Food stamps—now $7 a day—are set to get chopped
Increased food stamp benefits that began at the onset of the pandemic are set to expire at the end of September, just as many states are also rolling back an additional boost to food stamp payments. Now experts say that cutting back food stamp benefits to the previous $4 a day—the equivalent of $1.33 a meal—could increase economic insecurity for vulnerable Americans. Food stamps not only provide meals to families, but they also help boost local economies given that low-income households typically spend the funds immediately in nearby stores and businesses. Congress will have to step in to extend benefits as USDA doesn't have the authority to extend the 15% hike in nutritional aid beyond September. CBS News reports.
The allure of unconventional food mashups
Remember that mac n' cheese ice cream partnership from a few weeks back? "Food makeovers" or "food hybrids" are an often very successful marketing ploy that combine or remake common foods in unexpected ways. Think of these kinds of initiatives as the food industry's answer to limited-edition sneaker drops from the likes of Supreme or Yeezy. Jessica Coles, a grocery manager at Florida-based chain Earth Origins Market told The Food Institute that the trend has caught on in part because consumers love to share unique topics on social media these days, and because fun mashups can bring an element of novelty to the monotony of the lingering pandemic.
Is celery a negative-calorie food? A dietitian debunks a dangerous myth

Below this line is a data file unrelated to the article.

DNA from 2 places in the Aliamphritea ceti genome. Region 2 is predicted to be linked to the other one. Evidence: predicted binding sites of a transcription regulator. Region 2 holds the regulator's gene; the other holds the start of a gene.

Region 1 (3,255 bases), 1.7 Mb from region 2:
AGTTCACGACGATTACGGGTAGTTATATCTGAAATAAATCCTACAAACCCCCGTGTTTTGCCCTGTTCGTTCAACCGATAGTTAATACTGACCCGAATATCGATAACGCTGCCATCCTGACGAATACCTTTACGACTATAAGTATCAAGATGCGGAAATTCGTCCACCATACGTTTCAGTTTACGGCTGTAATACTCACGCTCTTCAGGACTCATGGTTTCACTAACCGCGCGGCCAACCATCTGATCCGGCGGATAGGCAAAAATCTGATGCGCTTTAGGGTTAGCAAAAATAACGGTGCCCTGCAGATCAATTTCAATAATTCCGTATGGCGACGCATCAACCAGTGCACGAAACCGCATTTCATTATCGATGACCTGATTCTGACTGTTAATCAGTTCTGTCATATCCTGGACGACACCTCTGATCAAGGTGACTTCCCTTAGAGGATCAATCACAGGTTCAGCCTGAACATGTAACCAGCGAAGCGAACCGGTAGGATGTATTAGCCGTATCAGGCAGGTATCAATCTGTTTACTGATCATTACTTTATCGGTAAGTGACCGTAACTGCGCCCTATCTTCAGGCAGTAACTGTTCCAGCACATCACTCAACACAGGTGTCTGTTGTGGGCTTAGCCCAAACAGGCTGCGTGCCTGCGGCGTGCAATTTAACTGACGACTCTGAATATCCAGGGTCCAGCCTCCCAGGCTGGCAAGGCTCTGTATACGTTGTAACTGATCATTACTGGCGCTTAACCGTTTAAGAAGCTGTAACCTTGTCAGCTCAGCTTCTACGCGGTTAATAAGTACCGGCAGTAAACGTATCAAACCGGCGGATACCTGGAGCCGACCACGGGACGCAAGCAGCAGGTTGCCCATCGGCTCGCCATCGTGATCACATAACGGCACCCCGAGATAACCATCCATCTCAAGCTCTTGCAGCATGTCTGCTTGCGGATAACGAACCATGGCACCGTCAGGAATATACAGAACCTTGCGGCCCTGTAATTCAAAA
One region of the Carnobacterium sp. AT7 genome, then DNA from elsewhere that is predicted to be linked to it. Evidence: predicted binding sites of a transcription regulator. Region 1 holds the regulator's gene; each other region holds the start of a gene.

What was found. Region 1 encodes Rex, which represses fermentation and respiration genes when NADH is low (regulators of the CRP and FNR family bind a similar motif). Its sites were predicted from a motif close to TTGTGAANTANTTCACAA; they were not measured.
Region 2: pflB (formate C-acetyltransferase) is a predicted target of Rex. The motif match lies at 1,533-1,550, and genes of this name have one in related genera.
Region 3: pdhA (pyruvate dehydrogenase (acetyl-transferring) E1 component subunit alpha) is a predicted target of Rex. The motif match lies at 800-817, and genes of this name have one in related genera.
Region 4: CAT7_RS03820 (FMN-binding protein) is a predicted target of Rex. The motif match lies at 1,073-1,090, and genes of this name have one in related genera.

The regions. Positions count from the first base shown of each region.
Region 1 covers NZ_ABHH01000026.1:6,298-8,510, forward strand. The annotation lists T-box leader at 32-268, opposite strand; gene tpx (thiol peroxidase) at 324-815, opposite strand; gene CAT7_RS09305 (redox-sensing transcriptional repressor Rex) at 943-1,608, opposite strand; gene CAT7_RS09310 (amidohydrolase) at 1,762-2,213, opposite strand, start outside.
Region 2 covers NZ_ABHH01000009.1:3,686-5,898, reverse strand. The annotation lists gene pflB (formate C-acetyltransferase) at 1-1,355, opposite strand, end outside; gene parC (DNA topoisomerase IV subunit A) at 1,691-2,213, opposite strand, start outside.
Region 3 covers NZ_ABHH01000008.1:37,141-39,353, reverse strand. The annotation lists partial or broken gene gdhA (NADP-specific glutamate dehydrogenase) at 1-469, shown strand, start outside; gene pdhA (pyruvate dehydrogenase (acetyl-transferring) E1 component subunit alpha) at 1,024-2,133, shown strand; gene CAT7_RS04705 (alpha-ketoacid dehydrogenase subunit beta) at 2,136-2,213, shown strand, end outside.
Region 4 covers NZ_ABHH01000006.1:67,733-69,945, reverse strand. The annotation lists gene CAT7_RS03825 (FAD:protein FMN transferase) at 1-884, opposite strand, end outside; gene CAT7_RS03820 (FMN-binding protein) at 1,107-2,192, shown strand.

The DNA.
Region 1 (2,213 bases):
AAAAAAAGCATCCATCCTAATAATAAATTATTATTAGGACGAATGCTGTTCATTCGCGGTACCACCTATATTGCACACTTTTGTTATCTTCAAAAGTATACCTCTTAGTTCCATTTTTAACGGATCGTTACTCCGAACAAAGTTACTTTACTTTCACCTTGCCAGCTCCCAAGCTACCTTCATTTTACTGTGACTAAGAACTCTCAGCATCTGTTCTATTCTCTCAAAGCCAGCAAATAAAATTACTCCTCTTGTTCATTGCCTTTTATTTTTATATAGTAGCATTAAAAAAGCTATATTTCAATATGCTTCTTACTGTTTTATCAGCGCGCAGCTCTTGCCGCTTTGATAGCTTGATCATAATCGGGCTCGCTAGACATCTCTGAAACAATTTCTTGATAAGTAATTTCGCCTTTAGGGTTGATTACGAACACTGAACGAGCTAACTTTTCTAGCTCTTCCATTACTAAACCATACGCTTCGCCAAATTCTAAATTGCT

Let's settle this once and for all: so-called negative calorie foods are A) not scientifically accurate and B) not advantageous to rely on in the long run, especially if a person's goal is sustained weight loss. While it is true that our bodies burn energy when eating food, it’s nowhere near equalling out the calories in the food itself, this Inverse article explains. If someone ate 2000 calories, for example, their body would burn off 200 calories of that through digestion. For a stalk of celery (or other water-rich produce), which contains roughly 10 calories, the effect would be negligible. Furthermore, calories are far from the only thing consumers should be focusing on when attempting to eat healthier; a better focus is nutrient content and density.
How this acclaimed restaurant turns old bread into delicious sandwich bars
Turning food waste into something consumers actually want to eat is tough, but Matt Orlando, the chef at Copenhagen-based restaurant Amass, is doing just that. In fact, Orlando and his team have managed to transform old bread into ice cream bars that are now sold on Danish supermarket shelves, according to Robb Report. Orlando treats unsold or irregular bread loaves like the beginning stages of making beer by covering it with water and warming it to the point where the starches broke down into sugars. Then, he reduces the resulting liquid until it becomes a syrup, which can then be mixed with dairy and spun into an ice cream product.
Building an alternative supply chain for shiitake mushroom growers
The mushroom industry has grown to be dominated by foreign imports, but that might change soon thanks to the Logs to NYC project, which connects city-based mushroom growers with rural landowners and surplus lumber to grow mushrooms with. Each $5 log produces about four pounds of mushrooms, and with shiitake selling for between $12 and $20 a pound the economics seem like they could work. Another amazing instance of would-be waste becoming a valued resource! Civil Eats delves into the ins and outs of the operation.